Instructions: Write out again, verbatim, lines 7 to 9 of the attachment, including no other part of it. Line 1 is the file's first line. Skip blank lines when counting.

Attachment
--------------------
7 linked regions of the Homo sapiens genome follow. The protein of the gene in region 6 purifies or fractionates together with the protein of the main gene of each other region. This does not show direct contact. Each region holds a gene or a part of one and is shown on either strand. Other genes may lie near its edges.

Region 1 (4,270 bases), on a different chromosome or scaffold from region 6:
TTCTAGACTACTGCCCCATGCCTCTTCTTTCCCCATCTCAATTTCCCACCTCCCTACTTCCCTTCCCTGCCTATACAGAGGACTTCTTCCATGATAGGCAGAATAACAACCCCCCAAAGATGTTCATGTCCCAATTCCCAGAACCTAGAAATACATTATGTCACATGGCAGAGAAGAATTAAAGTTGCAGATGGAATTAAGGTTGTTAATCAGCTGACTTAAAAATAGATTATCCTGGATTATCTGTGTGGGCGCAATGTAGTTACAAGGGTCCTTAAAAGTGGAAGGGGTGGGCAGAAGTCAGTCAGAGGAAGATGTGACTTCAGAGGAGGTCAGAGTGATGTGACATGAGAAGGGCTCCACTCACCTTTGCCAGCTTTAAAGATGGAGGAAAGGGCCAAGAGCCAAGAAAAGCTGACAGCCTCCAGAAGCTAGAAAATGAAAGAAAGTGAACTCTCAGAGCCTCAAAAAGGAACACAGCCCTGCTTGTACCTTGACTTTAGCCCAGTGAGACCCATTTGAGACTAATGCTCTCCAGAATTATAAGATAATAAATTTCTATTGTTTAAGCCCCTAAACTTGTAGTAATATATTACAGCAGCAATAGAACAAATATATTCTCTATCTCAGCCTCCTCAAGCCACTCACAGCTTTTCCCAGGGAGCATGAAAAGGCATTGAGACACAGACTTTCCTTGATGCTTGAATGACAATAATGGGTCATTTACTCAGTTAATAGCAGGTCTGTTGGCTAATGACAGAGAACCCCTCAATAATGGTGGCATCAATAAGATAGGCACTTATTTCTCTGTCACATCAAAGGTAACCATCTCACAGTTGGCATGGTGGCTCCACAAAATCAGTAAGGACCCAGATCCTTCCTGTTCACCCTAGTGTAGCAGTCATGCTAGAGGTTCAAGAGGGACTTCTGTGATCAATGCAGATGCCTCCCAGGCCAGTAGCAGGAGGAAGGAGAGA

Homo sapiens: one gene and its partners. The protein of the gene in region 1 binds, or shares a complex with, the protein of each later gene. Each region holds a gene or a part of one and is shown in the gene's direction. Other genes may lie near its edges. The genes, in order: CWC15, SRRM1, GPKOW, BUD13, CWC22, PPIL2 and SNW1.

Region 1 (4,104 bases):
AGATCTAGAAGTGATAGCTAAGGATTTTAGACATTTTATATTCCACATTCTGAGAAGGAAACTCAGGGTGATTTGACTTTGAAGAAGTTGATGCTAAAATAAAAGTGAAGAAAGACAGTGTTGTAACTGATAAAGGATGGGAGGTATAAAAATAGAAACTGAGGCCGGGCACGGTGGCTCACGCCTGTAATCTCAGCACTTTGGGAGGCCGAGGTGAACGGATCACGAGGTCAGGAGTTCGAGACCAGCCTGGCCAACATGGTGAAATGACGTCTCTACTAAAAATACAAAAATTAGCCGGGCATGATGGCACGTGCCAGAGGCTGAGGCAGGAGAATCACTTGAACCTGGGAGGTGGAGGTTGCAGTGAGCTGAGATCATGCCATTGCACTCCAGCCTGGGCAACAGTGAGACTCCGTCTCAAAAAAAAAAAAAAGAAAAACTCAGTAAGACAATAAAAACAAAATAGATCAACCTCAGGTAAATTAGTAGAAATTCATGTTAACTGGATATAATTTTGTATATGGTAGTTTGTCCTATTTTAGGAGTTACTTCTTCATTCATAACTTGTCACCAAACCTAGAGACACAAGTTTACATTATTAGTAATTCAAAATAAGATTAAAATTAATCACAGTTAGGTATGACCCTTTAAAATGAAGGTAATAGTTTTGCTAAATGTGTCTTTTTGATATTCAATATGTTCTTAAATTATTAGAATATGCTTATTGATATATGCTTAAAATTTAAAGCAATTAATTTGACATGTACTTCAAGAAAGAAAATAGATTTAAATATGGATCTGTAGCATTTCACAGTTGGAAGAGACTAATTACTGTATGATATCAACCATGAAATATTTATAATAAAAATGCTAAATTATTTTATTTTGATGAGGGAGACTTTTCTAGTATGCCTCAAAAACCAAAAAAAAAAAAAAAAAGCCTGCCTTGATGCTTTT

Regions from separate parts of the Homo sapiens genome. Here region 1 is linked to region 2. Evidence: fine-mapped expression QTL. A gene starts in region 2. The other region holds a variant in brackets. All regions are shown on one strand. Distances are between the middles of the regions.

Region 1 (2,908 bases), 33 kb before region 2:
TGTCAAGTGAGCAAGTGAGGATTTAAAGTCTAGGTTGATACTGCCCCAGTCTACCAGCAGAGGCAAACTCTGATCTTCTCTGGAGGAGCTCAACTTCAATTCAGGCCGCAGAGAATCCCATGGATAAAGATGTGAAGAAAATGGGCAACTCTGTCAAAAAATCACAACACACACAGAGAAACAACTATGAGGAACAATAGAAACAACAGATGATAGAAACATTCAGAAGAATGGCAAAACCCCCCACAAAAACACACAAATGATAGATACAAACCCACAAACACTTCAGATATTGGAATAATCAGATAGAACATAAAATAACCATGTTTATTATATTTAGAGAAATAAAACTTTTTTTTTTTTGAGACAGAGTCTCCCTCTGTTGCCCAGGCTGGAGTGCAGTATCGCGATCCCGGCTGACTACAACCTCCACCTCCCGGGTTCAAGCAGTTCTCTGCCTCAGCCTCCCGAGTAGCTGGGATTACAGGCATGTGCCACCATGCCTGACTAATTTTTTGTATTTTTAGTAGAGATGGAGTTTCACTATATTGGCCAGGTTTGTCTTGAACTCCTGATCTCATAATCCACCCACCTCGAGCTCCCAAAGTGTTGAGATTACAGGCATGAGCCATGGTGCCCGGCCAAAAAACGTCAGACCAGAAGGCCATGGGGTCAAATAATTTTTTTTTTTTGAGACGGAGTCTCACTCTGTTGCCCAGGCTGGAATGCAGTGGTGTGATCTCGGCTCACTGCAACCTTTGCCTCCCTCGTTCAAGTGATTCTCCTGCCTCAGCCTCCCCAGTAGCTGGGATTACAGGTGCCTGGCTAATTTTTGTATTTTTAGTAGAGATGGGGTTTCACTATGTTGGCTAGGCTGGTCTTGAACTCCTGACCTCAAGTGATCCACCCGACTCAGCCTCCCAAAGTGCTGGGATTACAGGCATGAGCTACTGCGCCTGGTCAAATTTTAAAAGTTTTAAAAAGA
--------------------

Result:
Regions from separate parts of the Homo sapiens genome. Here region 1 is linked to region 2. Evidence: fine-mapped expression QTL. A gene starts in region 2. The other region holds a variant in brackets. All regions are shown on one strand. Distances are between the middles of the regions.

Region 1 (2,908 bases), 33 kb before region 2:
TGTCAAGTGAGCAAGTGAGGATTTAAAGTCTAGGTTGATACTGCCCCAGTCTACCAGCAGAGGCAAACTCTGATCTTCTCTGGAGGAGCTCAACTTCAATTCAGGCCGCAGAGAATCCCATGGATAAAGATGTGAAGAAAATGGGCAACTCTGTCAAAAAATCACAACACACACAGAGAAACAACTATGAGGAACAATAGAAACAACAGATGATAGAAACATTCAGAAGAATGGCAAAACCCCCCACAAAAACACACAAATGATAGATACAAACCCACAAACACTTCAGATATTGGAATAATCAGATAGAACATAAAATAACCATGTTTATTATATTTAGAGAAATAAAACTTTTTTTTTTTTGAGACAGAGTCTCCCTCTGTTGCCCAGGCTGGAGTGCAGTATCGCGATCCCGGCTGACTACAACCTCCACCTCCCGGGTTCAAGCAGTTCTCTGCCTCAGCCTCCCGAGTAGCTGGGATTACAGGCATGTGCCACCATGCCTGACTAATTTTTTGTATTTTTAGTAGAGATGGAGTTTCACTATATTGGCCAGGTTTGTCTTGAACTCCTGATCTCATAATCCACCCACCTCGAGCTCCCAAAGTGTTGAGATTACAGGCATGAGCCATGGTGCCCGGCCAAAAAACGTCAGACCAGAAGGCCATGGGGTCAAATAATTTTTTTTTTTTGAGACGGAGTCTCACTCTGTTGCCCAGGCTGGAATGCAGTGGTGTGATCTCGGCTCACTGCAACCTTTGCCTCCCTCGTTCAAGTGATTCTCCTGCCTCAGCCTCCCCAGTAGCTGGGATTACAGGTGCCTGGCTAATTTTTGTATTTTTAGTAGAGATGGGGTTTCACTATGTTGGCTAGGCTGGTCTTGAACTCCTGACCTCAAGTGATCCACCCGACTCAGCCTCCCAAAGTGCTGGGATTACAGGCATGAGCTACTGCGCCTGGTCAAATTTTAAAAGTTTTAAAAAGA